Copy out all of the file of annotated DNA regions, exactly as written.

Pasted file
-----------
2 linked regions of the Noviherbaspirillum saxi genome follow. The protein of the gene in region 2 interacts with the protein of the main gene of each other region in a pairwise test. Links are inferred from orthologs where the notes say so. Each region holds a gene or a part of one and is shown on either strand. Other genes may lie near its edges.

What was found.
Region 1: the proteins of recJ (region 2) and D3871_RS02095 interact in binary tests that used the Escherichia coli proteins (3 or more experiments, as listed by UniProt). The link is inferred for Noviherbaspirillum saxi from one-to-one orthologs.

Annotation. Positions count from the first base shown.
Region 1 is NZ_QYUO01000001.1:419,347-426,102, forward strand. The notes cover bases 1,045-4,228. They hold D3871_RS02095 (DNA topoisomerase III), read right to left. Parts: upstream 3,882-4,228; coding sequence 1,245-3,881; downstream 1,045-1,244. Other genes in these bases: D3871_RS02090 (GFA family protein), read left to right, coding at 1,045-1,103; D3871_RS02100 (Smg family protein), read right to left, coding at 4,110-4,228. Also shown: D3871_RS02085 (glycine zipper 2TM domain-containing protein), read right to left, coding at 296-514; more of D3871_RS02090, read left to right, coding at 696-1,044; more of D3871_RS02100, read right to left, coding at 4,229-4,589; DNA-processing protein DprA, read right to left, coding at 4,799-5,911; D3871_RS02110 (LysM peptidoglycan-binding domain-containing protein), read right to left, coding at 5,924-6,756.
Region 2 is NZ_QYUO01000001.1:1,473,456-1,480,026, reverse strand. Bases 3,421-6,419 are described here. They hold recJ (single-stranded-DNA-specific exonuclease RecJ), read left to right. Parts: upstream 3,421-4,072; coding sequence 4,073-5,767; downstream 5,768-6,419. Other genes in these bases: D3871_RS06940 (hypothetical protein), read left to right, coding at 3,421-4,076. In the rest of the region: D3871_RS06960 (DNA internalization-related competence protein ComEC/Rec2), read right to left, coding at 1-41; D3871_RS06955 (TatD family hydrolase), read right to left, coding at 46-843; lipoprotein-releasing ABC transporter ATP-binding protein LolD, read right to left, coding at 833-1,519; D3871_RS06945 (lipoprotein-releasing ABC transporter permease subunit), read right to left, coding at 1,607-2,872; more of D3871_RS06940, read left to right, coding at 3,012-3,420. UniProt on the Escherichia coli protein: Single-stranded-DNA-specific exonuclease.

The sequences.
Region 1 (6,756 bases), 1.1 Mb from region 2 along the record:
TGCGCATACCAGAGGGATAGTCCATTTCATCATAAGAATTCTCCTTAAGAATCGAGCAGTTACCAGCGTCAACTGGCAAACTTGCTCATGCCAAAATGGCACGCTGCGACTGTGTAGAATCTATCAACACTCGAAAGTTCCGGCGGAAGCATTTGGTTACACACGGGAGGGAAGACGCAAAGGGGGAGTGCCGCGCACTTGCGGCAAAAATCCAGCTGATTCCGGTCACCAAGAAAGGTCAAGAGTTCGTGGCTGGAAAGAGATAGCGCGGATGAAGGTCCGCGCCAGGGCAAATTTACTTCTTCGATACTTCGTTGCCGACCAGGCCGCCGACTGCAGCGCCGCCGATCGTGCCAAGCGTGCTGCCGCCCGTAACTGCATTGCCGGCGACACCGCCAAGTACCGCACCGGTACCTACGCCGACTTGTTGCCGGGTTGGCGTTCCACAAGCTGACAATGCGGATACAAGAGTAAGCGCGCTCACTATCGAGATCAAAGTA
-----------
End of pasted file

2 linked regions of the Noviherbaspirillum saxi genome follow. The protein of the gene in region 2 interacts with the protein of the main gene of each other region in a pairwise test. Links are inferred from orthologs where the notes say so. Each region holds a gene or a part of one and is shown on either strand. Other genes may lie near its edges.

What was found.
Region 1: the proteins of recJ (region 2) and D3871_RS02095 interact in binary tests that used the Escherichia coli proteins (3 or more experiments, as listed by UniProt). The link is inferred for Noviherbaspirillum saxi from one-to-one orthologs.

Annotation. Positions count from the first base shown.
Region 1 is NZ_QYUO01000001.1:419,347-426,102, forward strand. The notes cover bases 1,045-4,228. They hold D3871_RS02095 (DNA topoisomerase III), read right to left. Parts: upstream 3,882-4,228; coding sequence 1,245-3,881; downstream 1,045-1,244. Other genes in these bases: D3871_RS02090 (GFA family protein), read left to right, coding at 1,045-1,103; D3871_RS02100 (Smg family protein), read right to left, coding at 4,110-4,228. Also shown: D3871_RS02085 (glycine zipper 2TM domain-containing protein), read right to left, coding at 296-514; more of D3871_RS02090, read left to right, coding at 696-1,044; more of D3871_RS02100, read right to left, coding at 4,229-4,589; DNA-processing protein DprA, read right to left, coding at 4,799-5,911; D3871_RS02110 (LysM peptidoglycan-binding domain-containing protein), read right to left, coding at 5,924-6,756.
Region 2 is NZ_QYUO01000001.1:1,473,456-1,480,026, reverse strand. Bases 3,421-6,419 are described here. They hold recJ (single-stranded-DNA-specific exonuclease RecJ), read left to right. Parts: upstream 3,421-4,072; coding sequence 4,073-5,767; downstream 5,768-6,419. Other genes in these bases: D3871_RS06940 (hypothetical protein), read left to right, coding at 3,421-4,076. In the rest of the region: D3871_RS06960 (DNA internalization-related competence protein ComEC/Rec2), read right to left, coding at 1-41; D3871_RS06955 (TatD family hydrolase), read right to left, coding at 46-843; lipoprotein-releasing ABC transporter ATP-binding protein LolD, read right to left, coding at 833-1,519; D3871_RS06945 (lipoprotein-releasing ABC transporter permease subunit), read right to left, coding at 1,607-2,872; more of D3871_RS06940, read left to right, coding at 3,012-3,420. UniProt on the Escherichia coli protein: Single-stranded-DNA-specific exonuclease.

The sequences.
Region 1 (6,756 bases), 1.1 Mb from region 2 along the record:
TGCGCATACCAGAGGGATAGTCCATTTCATCATAAGAATTCTCCTTAAGAATCGAGCAGTTACCAGCGTCAACTGGCAAACTTGCTCATGCCAAAATGGCACGCTGCGACTGTGTAGAATCTATCAACACTCGAAAGTTCCGGCGGAAGCATTTGGTTACACACGGGAGGGAAGACGCAAAGGGGGAGTGCCGCGCACTTGCGGCAAAAATCCAGCTGATTCCGGTCACCAAGAAAGGTCAAGAGTTCGTGGCTGGAAAGAGATAGCGCGGATGAAGGTCCGCGCCAGGGCAAATTTACTTCTTCGATACTTCGTTGCCGACCAGGCCGCCGACTGCAGCGCCGCCGATCGTGCCAAGCGTGCTGCCGCCCGTAACTGCATTGCCGGCGACACCGCCAAGTACCGCACCGGTACCTACGCCGACTTGTTGCCGGGTTGGCGTTCCACAAGCTGACAATGCGGATACAAGAGTAAGCGCGCTCACTATCGAGATCAAAGTA